• • • • •
Preheat oven to 425 degrees F. In a bowl, combine the water and yeast. Let sit for 2 minutes, until the yeast is dissolved. Add the olive oil, honey, rosemary or peppercorns, salt, and whole wheat flour, stirring well. Add the white flour, 1 cup at a time, stirring until a stiff dough forms. On a clean, lightly floured work surface knead the dough for 3 to 5 minutes, until smooth.
• • •
1¼cups warm water 2tsp baking yeast 2tbsp olive oil 1tbsp honey 1tsp dried rosemary or ½ tsp cracked black peppercorns 1cup whole wheat flour 2½ cups white flour Additional olive oil and kosher salt
Divide the dough into 8 equal pieces. Form each piece into a circle about 3 inches in diameter. Now divide each piece into 4 equal pieces. You will have 32 pieces in all. Roll each piece of dough into a cylinder about 8 inches long and place on baking sheet. Lightly brush the breadsticks with olive oil and sprinkle with salt as desired. Bake the breadsticks for about 15 to 18 minutes, turning once during the baking, until lightly browned and almost crisp. Let the breadsticks cool before serving.
Sugar- and Flour-Free Chocolate Brownies This is such an unexpected way to add healthy fibre and minerals to your sweet treat! Don’t tell your kids the secret ingredient – let them wonder! Ingredients:
1 ¼ cups raw cacao nibs 1 can kidney beans, rinsed and drained ¼ cup raw cacao powder 2 eggs 1/3 cup coconut oil, melted ¼ t cinnamon 2 t vanilla extract ¼ t Himalayan rock salt ½ t baking powder 1 t instant coffee 1 T xylitol / granulated stevia
Preheat oven to 180 degrees. Line a baking dish with parchment paper. Spray parchment paper with nonstick cooking spray. Process all ingredients in a food processor until smooth. Pour onto parchment paper in baking dish and smooth out batter to edges of dish. Bake 30-35 minutes until a toothpick comes out perfectly clean. Cool on wire rack for 10 minutes then remove by holding edges of parchment paper and lifting out. Transfer onto a wire rack to cool before slicing on a cutting board.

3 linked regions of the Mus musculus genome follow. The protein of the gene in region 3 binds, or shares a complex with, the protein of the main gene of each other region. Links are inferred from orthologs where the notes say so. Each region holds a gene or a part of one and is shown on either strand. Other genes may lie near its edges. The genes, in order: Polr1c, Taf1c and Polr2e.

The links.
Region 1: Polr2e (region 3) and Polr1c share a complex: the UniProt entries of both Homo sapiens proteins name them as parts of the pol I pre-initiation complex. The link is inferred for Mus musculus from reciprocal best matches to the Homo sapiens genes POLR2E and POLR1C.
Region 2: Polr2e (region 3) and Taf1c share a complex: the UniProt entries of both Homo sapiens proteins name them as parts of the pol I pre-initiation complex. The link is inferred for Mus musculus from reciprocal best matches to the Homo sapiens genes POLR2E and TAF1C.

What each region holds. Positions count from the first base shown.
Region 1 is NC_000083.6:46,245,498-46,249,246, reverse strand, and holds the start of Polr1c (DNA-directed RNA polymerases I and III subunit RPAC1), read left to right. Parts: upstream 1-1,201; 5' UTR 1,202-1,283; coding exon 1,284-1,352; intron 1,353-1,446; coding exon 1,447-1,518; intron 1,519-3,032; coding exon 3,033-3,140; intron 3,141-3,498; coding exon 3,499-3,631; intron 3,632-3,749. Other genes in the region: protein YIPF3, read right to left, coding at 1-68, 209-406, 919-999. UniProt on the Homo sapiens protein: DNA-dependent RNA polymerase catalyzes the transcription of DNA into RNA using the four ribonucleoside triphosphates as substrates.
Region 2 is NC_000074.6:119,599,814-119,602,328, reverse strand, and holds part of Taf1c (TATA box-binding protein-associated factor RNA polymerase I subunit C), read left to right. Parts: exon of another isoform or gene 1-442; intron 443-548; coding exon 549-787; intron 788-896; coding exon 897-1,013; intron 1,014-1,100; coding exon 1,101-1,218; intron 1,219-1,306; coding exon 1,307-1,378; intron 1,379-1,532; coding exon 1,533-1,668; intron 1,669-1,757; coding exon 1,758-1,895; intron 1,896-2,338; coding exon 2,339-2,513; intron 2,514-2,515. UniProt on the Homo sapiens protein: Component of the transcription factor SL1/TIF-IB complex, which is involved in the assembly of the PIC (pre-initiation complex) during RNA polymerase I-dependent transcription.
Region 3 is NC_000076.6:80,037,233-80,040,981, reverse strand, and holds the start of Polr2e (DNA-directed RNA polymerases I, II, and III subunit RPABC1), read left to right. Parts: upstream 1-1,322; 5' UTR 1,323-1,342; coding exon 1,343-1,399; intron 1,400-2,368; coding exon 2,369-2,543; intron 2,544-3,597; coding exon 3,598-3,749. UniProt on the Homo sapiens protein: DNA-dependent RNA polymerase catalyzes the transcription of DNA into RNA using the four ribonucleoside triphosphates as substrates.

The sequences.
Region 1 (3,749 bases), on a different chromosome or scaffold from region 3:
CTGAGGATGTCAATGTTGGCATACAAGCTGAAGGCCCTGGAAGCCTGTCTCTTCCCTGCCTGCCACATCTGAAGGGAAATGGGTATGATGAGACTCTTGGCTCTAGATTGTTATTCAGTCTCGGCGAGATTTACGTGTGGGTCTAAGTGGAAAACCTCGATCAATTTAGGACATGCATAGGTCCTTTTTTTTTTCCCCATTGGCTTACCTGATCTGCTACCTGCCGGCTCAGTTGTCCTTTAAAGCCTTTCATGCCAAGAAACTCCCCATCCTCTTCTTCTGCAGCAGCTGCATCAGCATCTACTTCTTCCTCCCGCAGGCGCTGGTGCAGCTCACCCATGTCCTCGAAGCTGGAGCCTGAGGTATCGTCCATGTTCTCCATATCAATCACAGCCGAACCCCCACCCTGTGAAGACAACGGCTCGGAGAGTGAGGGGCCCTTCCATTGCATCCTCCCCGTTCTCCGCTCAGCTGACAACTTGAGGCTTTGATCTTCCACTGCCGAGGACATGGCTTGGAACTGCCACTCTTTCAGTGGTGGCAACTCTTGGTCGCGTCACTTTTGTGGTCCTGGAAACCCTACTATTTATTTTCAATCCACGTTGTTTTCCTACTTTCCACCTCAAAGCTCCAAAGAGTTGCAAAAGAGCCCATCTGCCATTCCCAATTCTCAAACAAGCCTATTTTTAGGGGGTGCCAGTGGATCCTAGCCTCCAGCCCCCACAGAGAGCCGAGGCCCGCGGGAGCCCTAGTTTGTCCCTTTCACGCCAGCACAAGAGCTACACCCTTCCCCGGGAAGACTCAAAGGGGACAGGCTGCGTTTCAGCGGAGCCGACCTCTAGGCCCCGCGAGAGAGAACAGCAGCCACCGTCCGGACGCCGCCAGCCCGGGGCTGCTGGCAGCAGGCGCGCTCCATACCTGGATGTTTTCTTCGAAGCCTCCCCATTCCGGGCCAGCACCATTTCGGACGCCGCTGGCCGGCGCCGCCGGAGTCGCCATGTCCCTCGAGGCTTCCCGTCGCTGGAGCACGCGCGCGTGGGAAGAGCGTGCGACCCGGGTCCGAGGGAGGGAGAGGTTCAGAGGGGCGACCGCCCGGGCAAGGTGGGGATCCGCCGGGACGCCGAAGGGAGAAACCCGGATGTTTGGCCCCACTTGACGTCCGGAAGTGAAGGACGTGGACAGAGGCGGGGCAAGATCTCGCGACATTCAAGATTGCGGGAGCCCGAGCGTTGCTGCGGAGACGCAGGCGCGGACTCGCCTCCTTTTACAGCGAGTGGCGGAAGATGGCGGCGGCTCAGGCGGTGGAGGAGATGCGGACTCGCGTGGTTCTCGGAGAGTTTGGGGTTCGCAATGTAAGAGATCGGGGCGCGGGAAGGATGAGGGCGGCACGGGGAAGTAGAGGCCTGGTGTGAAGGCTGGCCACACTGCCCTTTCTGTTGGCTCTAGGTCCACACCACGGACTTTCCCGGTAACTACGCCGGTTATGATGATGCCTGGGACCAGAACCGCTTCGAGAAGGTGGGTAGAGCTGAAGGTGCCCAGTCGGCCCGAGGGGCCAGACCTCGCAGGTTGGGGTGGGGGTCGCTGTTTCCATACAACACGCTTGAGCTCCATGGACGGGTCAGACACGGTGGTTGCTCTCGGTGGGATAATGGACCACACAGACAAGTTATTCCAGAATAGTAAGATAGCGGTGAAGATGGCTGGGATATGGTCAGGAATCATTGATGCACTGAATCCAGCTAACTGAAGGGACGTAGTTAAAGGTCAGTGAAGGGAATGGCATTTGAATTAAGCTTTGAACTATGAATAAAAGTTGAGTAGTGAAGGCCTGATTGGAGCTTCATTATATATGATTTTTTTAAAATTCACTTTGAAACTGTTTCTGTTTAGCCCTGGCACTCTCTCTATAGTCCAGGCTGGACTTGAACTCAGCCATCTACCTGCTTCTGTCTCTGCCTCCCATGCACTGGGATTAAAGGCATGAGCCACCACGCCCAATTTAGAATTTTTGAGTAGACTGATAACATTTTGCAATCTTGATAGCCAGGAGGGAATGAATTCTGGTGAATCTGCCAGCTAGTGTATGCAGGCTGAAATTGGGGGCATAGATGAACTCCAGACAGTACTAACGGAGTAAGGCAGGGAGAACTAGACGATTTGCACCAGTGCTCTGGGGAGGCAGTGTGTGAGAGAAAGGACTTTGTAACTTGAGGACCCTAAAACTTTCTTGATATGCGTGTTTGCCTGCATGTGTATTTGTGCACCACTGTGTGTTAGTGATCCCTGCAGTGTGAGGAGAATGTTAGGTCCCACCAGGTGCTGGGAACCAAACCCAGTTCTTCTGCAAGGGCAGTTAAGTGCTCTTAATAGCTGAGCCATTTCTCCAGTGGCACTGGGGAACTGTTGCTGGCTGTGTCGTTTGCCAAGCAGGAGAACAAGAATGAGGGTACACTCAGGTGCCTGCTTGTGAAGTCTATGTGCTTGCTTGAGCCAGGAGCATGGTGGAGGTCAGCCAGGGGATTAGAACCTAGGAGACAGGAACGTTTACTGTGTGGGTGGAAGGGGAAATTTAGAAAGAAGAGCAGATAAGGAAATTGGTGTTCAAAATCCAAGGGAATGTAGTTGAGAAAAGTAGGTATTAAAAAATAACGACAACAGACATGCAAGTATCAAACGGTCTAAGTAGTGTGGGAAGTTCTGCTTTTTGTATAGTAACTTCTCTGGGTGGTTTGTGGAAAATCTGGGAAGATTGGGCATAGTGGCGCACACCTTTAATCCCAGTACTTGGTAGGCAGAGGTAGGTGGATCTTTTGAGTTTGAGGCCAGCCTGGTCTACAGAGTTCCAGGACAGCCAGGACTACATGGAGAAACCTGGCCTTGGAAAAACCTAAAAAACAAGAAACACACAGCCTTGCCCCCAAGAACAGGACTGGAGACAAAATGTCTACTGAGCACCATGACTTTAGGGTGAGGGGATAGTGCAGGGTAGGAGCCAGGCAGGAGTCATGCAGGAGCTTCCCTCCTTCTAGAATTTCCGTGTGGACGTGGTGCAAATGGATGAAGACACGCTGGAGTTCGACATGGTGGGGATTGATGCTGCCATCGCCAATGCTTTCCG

Green Popsicles for Kids Sneak in some greens with this delicious recipe: your kids will be none the wiser. Ingredients:
3 ripe bananas 1 medium pineapple 2 cups spinach 2 T chia seeds (optional – these simply improve the gelatinous texture of the lolly) Approx. 1 cup water
Blend all ingredients, adding in water until you get your desired consistency, Pour into molds and freeze. Easy, huh!
Having a selection of snacks ready and available for the kids when they come home from school can be an effective way of saving time during the busy weekdays. If your family is stuck in a snack rut, it may be time to try mixing things up a bit by adding some more variety. This list contains enough snack ideas for 10 days or 2 full weeks of school without repeating the same snack twice. Get the full list here.
"I'm scared I'll forget you..." From the perspective of a young child, Joanna Rowland artfully describes what it is like to remember and grieve a loved one who has died. The child in the story creates a memory box to keep mementos and written memories of the loved one, to help in the grieving process. Heartfelt and comforting, The Memory Box will help children and adults talk about this very difficult topic together. The unique point of view allows the reader to imagine the loss of any they have loved - a friend, family member, or even a pet. A parent guide in the back includes information on helping children manage the complex and difficult emotions they feel when they lose someone they love, as well as suggestions on how to create their own memory box. The Memory Box is a 2017 Moonbeam Children's Book Awards winner--a contest intended to bring increased recognition to exemplary children's books and their creators, and to support childhood literacy and life-long reading.